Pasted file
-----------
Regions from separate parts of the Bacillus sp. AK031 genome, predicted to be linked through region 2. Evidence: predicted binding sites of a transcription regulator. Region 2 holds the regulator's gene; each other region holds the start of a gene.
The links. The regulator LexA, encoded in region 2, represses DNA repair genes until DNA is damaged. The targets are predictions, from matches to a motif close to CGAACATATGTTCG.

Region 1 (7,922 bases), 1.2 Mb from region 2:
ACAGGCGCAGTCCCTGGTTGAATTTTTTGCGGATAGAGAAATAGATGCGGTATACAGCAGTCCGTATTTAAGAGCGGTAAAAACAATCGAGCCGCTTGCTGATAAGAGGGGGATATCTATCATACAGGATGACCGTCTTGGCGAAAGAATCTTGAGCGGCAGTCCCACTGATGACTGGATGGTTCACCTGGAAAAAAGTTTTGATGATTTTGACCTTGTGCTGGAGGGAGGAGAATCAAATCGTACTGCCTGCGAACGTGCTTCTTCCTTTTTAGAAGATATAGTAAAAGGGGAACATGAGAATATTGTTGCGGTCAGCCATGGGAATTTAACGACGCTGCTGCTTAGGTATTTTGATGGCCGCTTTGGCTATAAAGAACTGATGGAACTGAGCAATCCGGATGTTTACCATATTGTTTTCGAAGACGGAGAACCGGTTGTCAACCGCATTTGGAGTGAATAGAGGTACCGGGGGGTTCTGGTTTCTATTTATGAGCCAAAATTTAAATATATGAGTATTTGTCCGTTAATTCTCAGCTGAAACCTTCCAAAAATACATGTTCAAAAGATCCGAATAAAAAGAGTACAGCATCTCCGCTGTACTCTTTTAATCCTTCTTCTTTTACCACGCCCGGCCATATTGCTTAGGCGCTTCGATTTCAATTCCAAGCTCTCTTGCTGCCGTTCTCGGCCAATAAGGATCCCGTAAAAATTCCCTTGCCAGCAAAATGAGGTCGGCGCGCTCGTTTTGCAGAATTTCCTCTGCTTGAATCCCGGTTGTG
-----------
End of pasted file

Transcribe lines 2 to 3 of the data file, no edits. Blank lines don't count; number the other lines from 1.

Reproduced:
The links. The regulator LexA, encoded in region 2, represses DNA repair genes until DNA is damaged. The targets are predictions, from matches to a motif close to CGAACATATGTTCG.

Region 1 (7,922 bases), 1.2 Mb from region 2: